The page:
A Productivity Hacks Gothic Short Story

When carving space for yourself takes a dark turn.

By Monica Torres

1. “They hijack your mind,” the man in the talk said. “We are in a crisis of attention.”

2. Before bedtime, you put your phone on your nightstand. You put your phone in the living room. You bury your phone in the backyard underneath dirt, and rock, and bone. You wake up and it is in your hand again.

3. You nap before work, in between work, and after work. You are always napping. You never sleep.

4. They gift you unlimited vacation days that you never take. You know better now. The last time you returned from one, they had looked at you blankly: “Who are you?” Someone who looked just like you had sat at your desk. She had waved hello.

5. Don’t let email take over your day, they warn. The last person it consumed never came back the same. You schedule time at the beginning and end of your day to beat it back. No matter how well you prepare, each day, it grows back and you start over.

6. Standup meetings replace regular meetings. They are so successful chairs and cushions begin to disappear from the office. No more time wasted getting settled. The board wants to make the doors glass next.

7. To maximize your day, you go outside of your office at prescribed times. Morning light keeps you awake longer. Thirty minutes of afternoon light can undo hours of sitting. When the dusk hits your retinas, you swear you can hear the breeze, and faintly, screams that sounds like your own. Then you go back inside, full of ideas.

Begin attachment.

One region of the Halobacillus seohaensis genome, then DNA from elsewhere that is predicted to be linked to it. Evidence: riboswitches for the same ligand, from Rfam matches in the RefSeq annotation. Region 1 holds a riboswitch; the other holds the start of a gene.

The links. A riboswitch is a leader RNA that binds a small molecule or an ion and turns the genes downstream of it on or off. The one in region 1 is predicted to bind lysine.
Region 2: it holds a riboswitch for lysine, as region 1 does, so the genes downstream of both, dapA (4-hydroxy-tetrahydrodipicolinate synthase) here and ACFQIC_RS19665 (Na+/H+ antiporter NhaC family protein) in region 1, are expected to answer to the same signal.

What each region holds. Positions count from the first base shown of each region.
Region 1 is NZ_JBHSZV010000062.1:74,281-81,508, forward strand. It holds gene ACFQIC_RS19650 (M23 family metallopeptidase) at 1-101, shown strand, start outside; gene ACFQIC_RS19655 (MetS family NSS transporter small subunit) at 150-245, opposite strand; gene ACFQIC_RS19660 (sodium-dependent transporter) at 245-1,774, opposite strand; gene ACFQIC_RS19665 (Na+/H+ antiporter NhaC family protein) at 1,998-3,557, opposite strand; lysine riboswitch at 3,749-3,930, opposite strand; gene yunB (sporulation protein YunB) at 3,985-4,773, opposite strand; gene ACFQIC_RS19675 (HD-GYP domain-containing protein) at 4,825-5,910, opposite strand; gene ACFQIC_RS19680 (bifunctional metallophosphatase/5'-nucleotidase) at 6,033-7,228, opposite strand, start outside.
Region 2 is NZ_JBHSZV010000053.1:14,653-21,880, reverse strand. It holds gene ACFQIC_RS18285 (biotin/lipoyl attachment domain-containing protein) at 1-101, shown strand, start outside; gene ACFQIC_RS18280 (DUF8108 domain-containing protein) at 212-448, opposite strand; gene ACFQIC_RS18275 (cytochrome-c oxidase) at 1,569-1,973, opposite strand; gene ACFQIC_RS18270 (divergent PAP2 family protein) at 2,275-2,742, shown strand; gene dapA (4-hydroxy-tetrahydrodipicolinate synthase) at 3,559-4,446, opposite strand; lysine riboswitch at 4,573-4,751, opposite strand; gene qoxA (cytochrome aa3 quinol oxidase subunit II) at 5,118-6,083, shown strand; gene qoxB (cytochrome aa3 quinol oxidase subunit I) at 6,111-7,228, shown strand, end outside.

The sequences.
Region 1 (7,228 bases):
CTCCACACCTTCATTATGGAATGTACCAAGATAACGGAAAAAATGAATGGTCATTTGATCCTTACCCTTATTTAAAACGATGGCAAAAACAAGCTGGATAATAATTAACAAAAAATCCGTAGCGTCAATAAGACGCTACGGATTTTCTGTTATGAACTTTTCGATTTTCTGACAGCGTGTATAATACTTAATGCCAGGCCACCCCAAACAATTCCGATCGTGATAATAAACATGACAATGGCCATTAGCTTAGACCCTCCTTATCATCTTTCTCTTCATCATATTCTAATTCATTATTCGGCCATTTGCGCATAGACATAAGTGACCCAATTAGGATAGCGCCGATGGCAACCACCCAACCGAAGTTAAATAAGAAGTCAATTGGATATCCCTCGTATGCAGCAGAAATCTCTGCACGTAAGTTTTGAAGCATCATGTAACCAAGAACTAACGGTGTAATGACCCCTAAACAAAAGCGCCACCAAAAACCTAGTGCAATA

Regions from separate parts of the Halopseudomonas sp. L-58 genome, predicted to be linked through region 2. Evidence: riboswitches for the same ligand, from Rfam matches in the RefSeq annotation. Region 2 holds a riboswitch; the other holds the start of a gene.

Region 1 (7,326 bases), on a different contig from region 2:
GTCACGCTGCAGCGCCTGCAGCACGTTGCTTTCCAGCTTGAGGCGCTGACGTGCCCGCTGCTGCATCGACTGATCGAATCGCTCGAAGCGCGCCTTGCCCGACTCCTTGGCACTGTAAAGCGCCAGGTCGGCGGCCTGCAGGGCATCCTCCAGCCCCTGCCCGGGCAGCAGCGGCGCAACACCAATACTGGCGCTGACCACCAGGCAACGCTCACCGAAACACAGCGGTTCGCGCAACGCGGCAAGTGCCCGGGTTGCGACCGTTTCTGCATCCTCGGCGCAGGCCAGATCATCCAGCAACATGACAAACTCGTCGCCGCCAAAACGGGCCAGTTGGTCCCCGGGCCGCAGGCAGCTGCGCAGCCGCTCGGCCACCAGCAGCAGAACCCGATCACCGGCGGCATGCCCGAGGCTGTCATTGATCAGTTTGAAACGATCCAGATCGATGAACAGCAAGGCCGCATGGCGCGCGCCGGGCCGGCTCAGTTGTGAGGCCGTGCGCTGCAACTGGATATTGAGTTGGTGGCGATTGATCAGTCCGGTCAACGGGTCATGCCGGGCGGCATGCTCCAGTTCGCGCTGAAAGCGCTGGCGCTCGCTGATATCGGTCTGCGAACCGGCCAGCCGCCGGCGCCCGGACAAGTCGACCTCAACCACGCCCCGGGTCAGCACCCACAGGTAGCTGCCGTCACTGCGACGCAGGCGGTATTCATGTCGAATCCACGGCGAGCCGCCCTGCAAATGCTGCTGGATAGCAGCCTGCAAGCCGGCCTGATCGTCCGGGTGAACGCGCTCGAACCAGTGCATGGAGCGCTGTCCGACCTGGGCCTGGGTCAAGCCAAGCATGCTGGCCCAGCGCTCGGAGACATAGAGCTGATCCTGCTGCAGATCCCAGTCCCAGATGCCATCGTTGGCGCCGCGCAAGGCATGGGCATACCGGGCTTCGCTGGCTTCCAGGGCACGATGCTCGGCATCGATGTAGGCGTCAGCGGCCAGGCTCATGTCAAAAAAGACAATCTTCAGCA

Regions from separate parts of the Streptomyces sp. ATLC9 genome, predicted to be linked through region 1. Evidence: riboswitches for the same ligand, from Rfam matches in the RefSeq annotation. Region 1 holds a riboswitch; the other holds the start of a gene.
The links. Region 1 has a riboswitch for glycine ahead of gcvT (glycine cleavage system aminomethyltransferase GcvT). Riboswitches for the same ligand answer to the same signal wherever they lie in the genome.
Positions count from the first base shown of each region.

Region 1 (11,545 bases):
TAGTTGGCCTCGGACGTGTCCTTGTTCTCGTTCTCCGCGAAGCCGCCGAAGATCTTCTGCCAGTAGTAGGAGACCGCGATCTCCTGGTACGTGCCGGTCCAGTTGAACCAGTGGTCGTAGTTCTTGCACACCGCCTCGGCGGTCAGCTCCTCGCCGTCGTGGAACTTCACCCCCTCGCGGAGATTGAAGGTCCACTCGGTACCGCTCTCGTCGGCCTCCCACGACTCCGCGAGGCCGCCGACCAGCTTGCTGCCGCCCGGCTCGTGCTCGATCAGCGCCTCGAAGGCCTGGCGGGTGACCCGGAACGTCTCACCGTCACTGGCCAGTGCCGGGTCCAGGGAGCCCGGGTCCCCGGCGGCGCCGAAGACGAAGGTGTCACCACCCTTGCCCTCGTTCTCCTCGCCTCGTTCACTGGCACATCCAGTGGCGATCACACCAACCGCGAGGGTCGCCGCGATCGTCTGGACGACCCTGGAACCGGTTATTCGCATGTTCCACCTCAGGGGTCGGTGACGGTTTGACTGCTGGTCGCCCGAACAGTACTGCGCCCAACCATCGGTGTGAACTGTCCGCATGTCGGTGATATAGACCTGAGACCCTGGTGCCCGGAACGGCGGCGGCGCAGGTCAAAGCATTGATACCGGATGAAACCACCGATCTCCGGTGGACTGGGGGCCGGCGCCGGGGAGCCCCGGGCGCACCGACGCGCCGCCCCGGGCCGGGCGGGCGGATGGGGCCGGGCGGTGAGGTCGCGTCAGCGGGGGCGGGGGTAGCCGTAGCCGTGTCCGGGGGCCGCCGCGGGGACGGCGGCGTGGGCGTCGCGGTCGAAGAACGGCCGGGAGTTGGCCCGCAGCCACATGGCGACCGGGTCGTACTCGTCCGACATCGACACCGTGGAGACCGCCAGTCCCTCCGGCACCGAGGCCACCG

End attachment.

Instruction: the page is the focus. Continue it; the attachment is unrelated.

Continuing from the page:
8. You automate your errands to an app, which is run by a group of humans who arrange your laundry pickup and book your hotels, and monitors your sleep. It’s 24/7. When friends ask, you say it’s easy to use and free to download: “People don’t even know that it’s not me.”

9. You start evaluating each relationship for improvement. “Are you a time-plus or a time-sink?” you coo at your baby who breathes as if each one is guaranteed.

10. They say that they do not track your time, but you are sure that eyes follow you down the hallway. Your manager always knows when you have taken a lunch break even when he is not in the office. You wave at the ceiling before you leave, and make sure to not use the full hour.

11. The office is on fire. Numbers are in the red and layoffs loom. To appease them, the younger and older employees get sacrificed. You can still remember their cries as the flames licked their feet.

The pivot frees up space for a meditation room. The health and wellness coach they hire preaches more breathing and letting it go: ‘All feeling is temporary.’